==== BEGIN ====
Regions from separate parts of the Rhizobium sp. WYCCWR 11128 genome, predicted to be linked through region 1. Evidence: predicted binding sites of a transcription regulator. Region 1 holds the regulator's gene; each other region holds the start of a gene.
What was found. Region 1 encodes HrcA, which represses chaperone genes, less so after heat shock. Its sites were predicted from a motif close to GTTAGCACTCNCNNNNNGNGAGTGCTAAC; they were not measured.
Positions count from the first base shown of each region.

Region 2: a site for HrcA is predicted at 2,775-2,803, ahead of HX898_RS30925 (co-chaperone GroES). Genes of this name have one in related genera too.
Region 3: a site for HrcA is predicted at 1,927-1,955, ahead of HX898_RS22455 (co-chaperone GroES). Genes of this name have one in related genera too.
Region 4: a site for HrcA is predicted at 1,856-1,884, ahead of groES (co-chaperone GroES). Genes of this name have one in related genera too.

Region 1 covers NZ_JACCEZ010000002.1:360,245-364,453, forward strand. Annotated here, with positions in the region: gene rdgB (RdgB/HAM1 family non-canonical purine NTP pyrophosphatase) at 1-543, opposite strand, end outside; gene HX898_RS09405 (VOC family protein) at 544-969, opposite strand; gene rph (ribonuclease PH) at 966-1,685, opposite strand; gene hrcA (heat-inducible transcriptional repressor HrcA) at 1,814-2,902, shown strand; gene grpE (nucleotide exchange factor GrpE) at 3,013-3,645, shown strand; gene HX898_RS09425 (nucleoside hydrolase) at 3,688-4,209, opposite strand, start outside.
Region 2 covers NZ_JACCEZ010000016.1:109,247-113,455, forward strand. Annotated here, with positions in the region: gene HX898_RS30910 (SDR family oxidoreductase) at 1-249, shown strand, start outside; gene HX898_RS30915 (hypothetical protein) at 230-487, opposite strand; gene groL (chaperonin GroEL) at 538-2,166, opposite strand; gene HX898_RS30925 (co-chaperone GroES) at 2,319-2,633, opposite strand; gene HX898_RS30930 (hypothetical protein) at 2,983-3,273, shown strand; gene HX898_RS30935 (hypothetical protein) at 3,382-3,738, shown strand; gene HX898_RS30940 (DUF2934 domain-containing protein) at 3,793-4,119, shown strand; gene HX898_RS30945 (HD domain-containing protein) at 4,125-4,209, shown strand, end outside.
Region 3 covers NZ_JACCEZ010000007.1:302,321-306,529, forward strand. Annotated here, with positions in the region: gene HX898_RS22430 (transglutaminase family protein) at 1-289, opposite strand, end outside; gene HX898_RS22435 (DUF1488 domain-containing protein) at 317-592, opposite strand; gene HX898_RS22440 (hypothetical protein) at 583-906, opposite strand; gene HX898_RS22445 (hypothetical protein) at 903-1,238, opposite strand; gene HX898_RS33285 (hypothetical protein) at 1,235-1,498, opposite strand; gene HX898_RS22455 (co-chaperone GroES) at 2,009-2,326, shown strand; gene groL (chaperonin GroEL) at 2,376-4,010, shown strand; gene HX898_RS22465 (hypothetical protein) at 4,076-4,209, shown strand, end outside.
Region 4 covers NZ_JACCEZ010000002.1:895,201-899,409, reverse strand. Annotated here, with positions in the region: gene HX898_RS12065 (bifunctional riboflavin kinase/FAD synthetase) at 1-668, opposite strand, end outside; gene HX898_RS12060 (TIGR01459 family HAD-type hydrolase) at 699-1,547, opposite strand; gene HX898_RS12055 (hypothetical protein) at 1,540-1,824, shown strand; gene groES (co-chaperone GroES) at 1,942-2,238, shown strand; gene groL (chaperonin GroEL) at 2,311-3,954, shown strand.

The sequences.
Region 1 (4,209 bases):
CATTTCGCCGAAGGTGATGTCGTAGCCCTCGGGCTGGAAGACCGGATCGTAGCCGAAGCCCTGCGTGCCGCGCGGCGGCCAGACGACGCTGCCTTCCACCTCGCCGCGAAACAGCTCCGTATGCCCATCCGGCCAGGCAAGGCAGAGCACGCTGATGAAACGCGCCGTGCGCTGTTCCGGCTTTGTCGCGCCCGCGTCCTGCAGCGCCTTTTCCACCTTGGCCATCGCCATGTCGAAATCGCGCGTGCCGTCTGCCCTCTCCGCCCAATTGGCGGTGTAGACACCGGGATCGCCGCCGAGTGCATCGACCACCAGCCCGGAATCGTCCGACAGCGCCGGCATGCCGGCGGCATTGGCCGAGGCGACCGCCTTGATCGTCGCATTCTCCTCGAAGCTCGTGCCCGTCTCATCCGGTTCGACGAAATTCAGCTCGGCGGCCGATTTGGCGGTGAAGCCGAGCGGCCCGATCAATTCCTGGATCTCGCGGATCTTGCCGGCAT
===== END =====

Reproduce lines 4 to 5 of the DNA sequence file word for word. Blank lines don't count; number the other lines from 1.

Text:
Region 2: a site for HrcA is predicted at 2,775-2,803, ahead of HX898_RS30925 (co-chaperone GroES). Genes of this name have one in related genera too.
Region 3: a site for HrcA is predicted at 1,927-1,955, ahead of HX898_RS22455 (co-chaperone GroES). Genes of this name have one in related genera too.